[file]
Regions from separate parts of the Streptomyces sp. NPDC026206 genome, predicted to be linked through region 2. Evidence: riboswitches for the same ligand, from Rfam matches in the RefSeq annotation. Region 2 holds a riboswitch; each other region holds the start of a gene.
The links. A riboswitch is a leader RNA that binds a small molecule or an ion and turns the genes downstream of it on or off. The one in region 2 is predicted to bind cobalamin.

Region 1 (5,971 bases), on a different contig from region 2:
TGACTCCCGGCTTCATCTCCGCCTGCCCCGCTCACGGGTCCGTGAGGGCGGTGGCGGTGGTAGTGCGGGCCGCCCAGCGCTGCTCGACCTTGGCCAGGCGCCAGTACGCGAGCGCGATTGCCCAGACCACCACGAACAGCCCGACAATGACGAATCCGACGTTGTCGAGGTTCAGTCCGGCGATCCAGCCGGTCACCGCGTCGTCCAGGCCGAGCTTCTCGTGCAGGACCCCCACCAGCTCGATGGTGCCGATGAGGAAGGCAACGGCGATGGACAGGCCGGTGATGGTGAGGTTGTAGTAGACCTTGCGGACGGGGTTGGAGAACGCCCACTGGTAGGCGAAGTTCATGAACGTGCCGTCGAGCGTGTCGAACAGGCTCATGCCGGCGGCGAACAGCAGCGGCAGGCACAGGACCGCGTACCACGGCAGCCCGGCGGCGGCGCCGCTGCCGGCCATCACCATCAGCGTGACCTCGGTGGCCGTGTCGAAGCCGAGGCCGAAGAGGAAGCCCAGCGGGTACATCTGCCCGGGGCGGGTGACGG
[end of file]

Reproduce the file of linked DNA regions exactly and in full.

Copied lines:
Regions from separate parts of the Streptomyces sp. NPDC026206 genome, predicted to be linked through region 2. Evidence: riboswitches for the same ligand, from Rfam matches in the RefSeq annotation. Region 2 holds a riboswitch; each other region holds the start of a gene.
The links. A riboswitch is a leader RNA that binds a small molecule or an ion and turns the genes downstream of it on or off. The one in region 2 is predicted to bind cobalamin.

Region 1 (5,971 bases), on a different contig from region 2:
TGACTCCCGGCTTCATCTCCGCCTGCCCCGCTCACGGGTCCGTGAGGGCGGTGGCGGTGGTAGTGCGGGCCGCCCAGCGCTGCTCGACCTTGGCCAGGCGCCAGTACGCGAGCGCGATTGCCCAGACCACCACGAACAGCCCGACAATGACGAATCCGACGTTGTCGAGGTTCAGTCCGGCGATCCAGCCGGTCACCGCGTCGTCCAGGCCGAGCTTCTCGTGCAGGACCCCCACCAGCTCGATGGTGCCGATGAGGAAGGCAACGGCGATGGACAGGCCGGTGATGGTGAGGTTGTAGTAGACCTTGCGGACGGGGTTGGAGAACGCCCACTGGTAGGCGAAGTTCATGAACGTGCCGTCGAGCGTGTCGAACAGGCTCATGCCGGCGGCGAACAGCAGCGGCAGGCACAGGACCGCGTACCACGGCAGCCCGGCGGCGGCGCCGCTGCCGGCCATCACCATCAGCGTGACCTCGGTGGCCGTGTCGAAGCCGAGGCCGAAGAGGAAGCCCAGCGGGTACATCTGCCCGGGGCGGGTGACGG